If you’ve been watching FIFA World Cup games on CBC, as I have, then you’ve probably seen the for-once informative ad for the website “Because I Am A Girl”. The statistics mentioned in the ad (and on the site) reinforced an already firm belief of mine: that the education of the girl child is a critical aspect of world development. I was reminded of a passage, written about a hundred years ago, from the writings of ‘Abdu’l-Bahá, a central figure in the history of the Bahá’í Faith.
The question of training the children and looking after the orphans is extremely important, but most important of all is the education of girl children, for these girls will one day be mothers, and the mother is the first teacher of the child. In whatever way she reareth the child, so will the child become, and the results of that first training will remain with the individual throughout his entire life, and it would be most difficult to alter them. And how can a mother, herself ignorant and untrained, educate her child? It is therefore clear that the education of girls is of far greater consequence than that of boys. This fact is extremely important, and the matter must be seen to with the greatest energy and dedication.
Also, in 1995 the Bahá’í International Community made a statement on the education of girls and women, which I was happy to run into again.
I’m not just soapboxing; this does relate to art. I’ve just seen an episode of Smart Girls at the Party, a web series hosted by the ever-hilarious Amy Poehler. In each episode she meets a young, creative girl who is “changing the world by being herself”. The girls she interviews are building robots at age 14, etc., and the show has its humourous moments. It’s a party I wish had been gettin’ started back when I was a smart girl!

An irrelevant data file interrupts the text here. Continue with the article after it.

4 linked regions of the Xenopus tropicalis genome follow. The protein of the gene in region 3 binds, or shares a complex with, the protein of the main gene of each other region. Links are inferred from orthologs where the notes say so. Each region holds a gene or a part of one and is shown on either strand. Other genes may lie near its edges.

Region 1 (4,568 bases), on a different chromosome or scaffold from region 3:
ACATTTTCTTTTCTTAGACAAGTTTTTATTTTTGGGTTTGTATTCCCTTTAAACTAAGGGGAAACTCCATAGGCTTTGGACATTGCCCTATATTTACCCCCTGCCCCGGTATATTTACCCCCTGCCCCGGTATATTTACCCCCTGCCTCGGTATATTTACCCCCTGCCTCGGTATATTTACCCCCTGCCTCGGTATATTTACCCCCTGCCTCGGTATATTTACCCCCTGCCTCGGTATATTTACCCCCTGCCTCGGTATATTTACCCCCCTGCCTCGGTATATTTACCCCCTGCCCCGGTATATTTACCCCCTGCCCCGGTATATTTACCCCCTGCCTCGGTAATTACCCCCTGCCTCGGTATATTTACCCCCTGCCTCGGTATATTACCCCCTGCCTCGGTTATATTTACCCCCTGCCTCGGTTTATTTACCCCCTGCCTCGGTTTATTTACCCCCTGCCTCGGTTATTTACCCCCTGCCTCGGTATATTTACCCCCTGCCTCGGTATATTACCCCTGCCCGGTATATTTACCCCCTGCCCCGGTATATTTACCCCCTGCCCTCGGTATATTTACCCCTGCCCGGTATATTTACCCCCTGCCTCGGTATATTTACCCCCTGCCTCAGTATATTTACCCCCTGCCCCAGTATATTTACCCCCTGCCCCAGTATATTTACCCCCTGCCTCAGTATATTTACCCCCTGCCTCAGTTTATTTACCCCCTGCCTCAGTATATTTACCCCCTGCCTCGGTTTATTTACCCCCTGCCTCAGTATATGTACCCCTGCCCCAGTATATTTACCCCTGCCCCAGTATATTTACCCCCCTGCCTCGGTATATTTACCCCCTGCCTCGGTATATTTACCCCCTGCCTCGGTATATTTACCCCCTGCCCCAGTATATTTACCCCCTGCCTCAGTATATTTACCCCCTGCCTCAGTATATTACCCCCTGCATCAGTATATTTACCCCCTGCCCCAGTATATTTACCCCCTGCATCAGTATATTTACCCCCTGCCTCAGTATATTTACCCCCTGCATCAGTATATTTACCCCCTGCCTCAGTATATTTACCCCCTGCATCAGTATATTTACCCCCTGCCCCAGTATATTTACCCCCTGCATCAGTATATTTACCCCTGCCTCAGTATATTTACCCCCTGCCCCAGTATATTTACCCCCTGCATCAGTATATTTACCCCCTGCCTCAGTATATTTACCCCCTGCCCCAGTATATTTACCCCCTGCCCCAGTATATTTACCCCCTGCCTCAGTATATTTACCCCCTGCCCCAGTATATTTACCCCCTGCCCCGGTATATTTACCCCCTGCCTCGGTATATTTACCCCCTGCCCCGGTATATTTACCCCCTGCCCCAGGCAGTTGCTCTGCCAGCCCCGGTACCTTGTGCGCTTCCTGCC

I did a quick search on my Internet machine to see what kind of resources were out there for creative and “smart” girls, and I didn’t find anything that really thrilled me. There were magazine-type webites: I have mixed feelings about SmartGirl.org and GirlWorks (two of the first to come up in my search) but deconstructing them seems a task more time-consuming than worthwhile at the moment. There were organizations: I found Smart-Girl.org interesting, and the Girl Child Network Worldwide moreso.
My search was not thorough; I’m sure there are plenty of actually smart websites out there for smart girls—it’s just that the noise of the giant Internet makes them difficult to find quickly. I should also remember that there are great things available on the Web for smart children in general, girls and boys.
On that more general note, I came across an engaging TED talk given by Miss Adora Svitak (age 12) on “What Adults Can Learn from Children” . She confidently proclaims the capacities of children and reminds adults to appreciate and learn from them. I venture to say that it’s worth your eight minutes.
I’ll leave you with a sparkling quote—a Bahá’í favourite:
Regard man as a mine rich in gems of inestimable value. Education can, alone, cause it to reveal its treasures, and enable mankind to benefit therefrom.